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NCJRS Abstract

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NCJ Number: 193096 Find in a Library
Title: Judicial Ethics (From Morality and the Law, P 79-90, 2001, Roslyn Muraskin and Matthew Muraskin, eds. -- See NCJ-193090)
Author(s): Victor M. Ort; Charles R. Goldburg
Date Published: 2001
Page Count: 12
Sponsoring Agency: Prentice Hall Publishing
Upper Saddle River, NJ 07458
Sale Source: Prentice Hall Publishing
Criminal Justice and Police Training
1 Lake Street
Upper Saddle River, NJ 07458
United States of America
Publisher: http://www.policetrainingstore.com 
Type: Issue Overview
Format: Book (Softbound)
Language: English
Country: United States of America
Annotation: This chapter addresses judicial ethics from the perspectives of both positive rules that are imposed on a judge by governmental authority and a judge's own view of judicial philosophy and how it impacts the judicial decision making process.
Abstract: The positive rules discussed are those applicable primarily to State judges in New York, Part 100 of the rules of the Chief Administrator of the Courts Governing Judicial Conduct (RCA); however, these rules are representative of those in force throughout the country. The RCA are intended to provide guidance to judges in establishing and maintaining high standards of judicial and personal conduct. Although the RCA are not intended to impinge on the independence of judges in making judicial decisions, they have the effect of providing a set of ethical rules that not only bear upon the judicial process generally, but also influence the administration of justice in individual cases. First among these rules is the precept that a judge shall uphold the integrity and independence of the judiciary. The conduct of a judge in his/her personal affairs is considered to be highly relevant in evaluating the integrity of the judge in the performance of his/her judicial office. A judge must not lend the prestige of judicial office to advance the private interests of the judge or others; and a judge should not hold membership in any organization that discriminates on the basis of race, religion, gender, or national origin. Further, regarding the performance of the duties of judicial office, judges must act impartially and diligently. Cases must be decided upon the law and the facts, rather than upon the judge's personal preferences and subjective views or under the influence of public pressure or fear of criticism. Judges must keep order and maintain proper decorum in their courtrooms at all times. They are required to ensure the right of persons representing both sides of a case to be heard. All matters must be processed promptly and efficiently. Judges are not allowed to commend or criticize individual jurors, and they must refrain from inappropriate political activity. 35 notes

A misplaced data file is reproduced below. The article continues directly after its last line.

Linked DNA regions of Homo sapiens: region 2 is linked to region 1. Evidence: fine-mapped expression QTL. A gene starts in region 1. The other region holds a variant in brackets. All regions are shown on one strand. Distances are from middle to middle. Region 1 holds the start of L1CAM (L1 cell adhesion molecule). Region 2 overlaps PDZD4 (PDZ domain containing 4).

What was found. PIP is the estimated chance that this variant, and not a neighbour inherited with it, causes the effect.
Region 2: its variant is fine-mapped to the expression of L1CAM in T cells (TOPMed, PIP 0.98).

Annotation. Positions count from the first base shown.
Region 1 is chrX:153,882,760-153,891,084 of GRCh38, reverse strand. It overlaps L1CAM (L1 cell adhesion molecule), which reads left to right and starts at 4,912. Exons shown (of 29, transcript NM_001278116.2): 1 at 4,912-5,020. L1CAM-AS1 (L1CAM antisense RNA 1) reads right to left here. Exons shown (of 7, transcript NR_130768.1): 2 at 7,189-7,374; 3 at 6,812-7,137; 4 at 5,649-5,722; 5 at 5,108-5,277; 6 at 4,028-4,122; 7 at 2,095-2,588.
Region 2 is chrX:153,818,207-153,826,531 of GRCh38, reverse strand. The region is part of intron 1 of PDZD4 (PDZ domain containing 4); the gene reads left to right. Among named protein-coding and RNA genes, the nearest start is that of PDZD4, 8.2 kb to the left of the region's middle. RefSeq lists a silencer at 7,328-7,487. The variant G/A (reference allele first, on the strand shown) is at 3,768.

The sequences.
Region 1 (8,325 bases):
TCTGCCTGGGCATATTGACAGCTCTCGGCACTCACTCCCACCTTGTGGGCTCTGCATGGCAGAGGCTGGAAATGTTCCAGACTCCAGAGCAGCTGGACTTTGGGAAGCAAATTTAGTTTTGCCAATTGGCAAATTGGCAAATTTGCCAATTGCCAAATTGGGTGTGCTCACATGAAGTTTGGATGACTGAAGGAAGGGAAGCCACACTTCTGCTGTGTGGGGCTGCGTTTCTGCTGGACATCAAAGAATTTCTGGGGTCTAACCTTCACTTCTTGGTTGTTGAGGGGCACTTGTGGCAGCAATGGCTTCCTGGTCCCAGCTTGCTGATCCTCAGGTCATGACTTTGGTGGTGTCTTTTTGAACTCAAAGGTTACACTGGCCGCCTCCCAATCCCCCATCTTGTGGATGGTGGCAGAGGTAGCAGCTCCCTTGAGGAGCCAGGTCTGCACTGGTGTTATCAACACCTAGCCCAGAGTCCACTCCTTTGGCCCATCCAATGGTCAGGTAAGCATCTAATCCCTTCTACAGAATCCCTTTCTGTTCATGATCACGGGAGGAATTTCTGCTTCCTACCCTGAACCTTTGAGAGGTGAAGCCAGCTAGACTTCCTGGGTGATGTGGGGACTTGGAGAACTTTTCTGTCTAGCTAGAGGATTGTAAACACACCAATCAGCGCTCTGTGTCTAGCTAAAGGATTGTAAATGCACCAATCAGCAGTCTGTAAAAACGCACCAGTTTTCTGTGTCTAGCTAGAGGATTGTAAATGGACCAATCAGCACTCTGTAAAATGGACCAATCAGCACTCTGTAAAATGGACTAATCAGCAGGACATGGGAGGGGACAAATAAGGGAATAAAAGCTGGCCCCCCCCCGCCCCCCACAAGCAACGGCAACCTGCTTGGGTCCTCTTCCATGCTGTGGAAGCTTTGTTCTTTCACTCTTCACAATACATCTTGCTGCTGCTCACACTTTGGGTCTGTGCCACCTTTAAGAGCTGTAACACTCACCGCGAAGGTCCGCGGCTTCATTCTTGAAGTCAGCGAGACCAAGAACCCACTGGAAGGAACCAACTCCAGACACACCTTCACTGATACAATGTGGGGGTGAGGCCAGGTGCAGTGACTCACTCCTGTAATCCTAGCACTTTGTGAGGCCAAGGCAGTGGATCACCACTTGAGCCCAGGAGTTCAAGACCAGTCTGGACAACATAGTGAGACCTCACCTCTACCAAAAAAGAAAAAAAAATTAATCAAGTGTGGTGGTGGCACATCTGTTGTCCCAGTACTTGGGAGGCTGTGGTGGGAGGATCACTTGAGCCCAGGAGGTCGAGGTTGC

Main Term(s): Court personnel
Index Term(s): Judges; Judicial conduct and ethics; Judicial discretion; Judicial independence
To cite this abstract, use the following link:
http://www.ncjrs.gov/App/publications/abstract.aspx?ID=193096

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